The Opportunity Cost of No and The Economic Value of Yes
At my primary practice location, I tell all my patients – especially the new ones – this:
“Here we only really do two answers…
- Yes! We’d be delighted to do that!
- We actually can’t do that. Here’s why we can’t. And here’s how we are going to help you instead.”
So many patients don’t truly GET what we do. That’s not a problem, as for certain I don’t GET what most everyone else in the world does for a living either. We sometimes as pharmacists and pharmacy workers forget that stuff that we take as a manner of course in a lot of ways makes no sense to an outside mind. “Why WOULD my insurance not let me pick up my blood pressure med 8 days early this month? I was a week late last month, can’t they see that?” Clear and eager communication with your patients is a basic skill that cannot be overlooked.
Today, we delve a bit deeper into why we go out of our way to eliminate the word no from our vocabulary here at Pharmacy Proud, both on a smaller scale as well as a larger one. We think of this duality as the Microeconomics of Yes and the Macroeconomics of Yes. This past week I was at RBC, the Cardinal Independent Wholesale conference in Nashville. While there I spoke with several companies and organizations doing some cutting edge stuff, stuff I’d have never dreamed possible only a couple short years ago. We start, hence, with the macro-view.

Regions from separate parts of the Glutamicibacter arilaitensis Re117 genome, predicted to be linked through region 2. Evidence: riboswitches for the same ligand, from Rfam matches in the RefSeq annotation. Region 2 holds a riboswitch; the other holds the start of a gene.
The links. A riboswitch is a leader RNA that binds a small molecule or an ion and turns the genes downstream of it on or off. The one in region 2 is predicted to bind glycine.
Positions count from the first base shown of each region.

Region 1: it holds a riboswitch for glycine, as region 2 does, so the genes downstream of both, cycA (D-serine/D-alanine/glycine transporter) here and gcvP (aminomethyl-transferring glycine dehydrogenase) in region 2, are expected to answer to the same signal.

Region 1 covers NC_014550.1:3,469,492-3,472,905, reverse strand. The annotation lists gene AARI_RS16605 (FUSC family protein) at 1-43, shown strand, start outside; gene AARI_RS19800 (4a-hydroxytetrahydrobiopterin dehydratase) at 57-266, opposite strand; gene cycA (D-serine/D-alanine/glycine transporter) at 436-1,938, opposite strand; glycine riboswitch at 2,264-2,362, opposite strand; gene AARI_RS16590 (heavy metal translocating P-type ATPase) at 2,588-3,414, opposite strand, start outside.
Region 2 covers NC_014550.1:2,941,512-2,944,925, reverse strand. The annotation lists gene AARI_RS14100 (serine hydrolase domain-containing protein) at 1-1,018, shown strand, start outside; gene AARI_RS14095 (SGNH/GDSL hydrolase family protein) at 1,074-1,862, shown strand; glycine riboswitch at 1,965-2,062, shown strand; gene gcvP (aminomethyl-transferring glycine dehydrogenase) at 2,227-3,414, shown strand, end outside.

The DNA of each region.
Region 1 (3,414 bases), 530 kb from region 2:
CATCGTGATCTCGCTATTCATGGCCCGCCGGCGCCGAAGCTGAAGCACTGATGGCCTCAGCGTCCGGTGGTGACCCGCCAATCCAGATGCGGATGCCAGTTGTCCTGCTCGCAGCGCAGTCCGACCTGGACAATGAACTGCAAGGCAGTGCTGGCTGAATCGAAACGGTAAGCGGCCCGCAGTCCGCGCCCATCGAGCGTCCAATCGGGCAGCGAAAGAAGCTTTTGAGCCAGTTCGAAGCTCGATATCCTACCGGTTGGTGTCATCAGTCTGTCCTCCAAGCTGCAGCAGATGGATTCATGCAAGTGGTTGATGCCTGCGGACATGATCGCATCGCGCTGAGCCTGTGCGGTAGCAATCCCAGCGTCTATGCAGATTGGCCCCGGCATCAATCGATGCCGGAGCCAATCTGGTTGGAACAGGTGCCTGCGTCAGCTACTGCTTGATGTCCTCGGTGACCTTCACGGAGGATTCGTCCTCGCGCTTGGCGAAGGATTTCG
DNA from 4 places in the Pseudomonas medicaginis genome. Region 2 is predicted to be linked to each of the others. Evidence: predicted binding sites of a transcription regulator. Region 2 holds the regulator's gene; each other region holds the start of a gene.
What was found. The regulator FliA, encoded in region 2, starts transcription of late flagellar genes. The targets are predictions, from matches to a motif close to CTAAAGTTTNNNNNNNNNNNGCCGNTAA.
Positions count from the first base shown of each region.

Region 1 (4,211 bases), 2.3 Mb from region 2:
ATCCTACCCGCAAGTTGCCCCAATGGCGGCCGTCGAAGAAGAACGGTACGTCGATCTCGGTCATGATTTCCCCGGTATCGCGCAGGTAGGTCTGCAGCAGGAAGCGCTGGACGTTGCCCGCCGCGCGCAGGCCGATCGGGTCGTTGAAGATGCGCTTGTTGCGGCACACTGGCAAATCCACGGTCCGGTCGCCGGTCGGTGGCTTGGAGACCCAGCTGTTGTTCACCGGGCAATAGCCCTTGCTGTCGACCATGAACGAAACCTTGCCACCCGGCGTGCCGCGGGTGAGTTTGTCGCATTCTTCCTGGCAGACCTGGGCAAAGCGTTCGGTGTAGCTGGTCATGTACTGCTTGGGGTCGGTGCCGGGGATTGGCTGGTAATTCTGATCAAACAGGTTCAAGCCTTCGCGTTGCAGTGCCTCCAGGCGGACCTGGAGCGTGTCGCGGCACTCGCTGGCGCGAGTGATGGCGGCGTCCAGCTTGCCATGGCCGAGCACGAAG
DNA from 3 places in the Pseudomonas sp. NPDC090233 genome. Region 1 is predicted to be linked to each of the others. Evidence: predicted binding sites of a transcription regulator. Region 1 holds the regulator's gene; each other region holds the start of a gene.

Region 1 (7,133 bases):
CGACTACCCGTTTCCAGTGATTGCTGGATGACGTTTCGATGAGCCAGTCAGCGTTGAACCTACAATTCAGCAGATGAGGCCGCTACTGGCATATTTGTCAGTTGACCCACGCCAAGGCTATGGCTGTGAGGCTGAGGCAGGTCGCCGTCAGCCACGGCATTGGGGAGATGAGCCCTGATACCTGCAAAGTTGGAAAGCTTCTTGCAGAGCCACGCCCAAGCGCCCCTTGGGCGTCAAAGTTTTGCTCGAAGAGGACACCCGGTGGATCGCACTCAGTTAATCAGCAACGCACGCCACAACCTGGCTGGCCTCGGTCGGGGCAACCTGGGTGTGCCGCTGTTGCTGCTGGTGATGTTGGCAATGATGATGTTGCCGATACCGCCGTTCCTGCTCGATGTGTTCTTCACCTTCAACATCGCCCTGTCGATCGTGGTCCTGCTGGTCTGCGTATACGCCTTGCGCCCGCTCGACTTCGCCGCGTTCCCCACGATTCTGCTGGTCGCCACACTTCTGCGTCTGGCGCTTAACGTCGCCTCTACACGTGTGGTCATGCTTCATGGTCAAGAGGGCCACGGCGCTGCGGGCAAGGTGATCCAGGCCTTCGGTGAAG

The retail profession looks a hell of a lot different now than it did when I was running a Big Box store ten years ago. It looks a hell of a lot different now than it did when I was the PIC at our competitor down the street two years ago, even. The point is that we evolve constantly, and our profession’s evolution can happen in the blink of an eye. There are a lot of ideas and concepts that I bluntly am not super comfortable with just yet, but everyone should always attempt to read the tea leaves. Technology is going to make a lot of new things possible for us, and as the generation of people who are currently in their thirties and forties that in a lot of ways are more comfortable with it than their parents were…your patient base will become more motivated to be plugged in with you as those people move from thirties and forties to forties and fifties. Evolve a step ahead of the curve as opposed to a step behind and your patients AND your accountant will likely thank you. imply put, the flip side of this curve is that what you aren’t willing to do…other folks will be. Always consider your duties to your patients when deciding if you’re going to pursue a new opportunity!
However, no can have big effects on your practice on a case by case basis as well. Always work to make sure your patient knows you are their biggest advocate. Obviously the cost of “no” is losing a patient to the big box down the street, but the economic value of yes is enormous. People talk. You want those people talking about how your pharmacy cares more, works harder, and solves their problems even if they aren’t easy. Those practices grow roots in communities. Those practices thrive. Those practices evolve. Those practices last.
Say yes to success!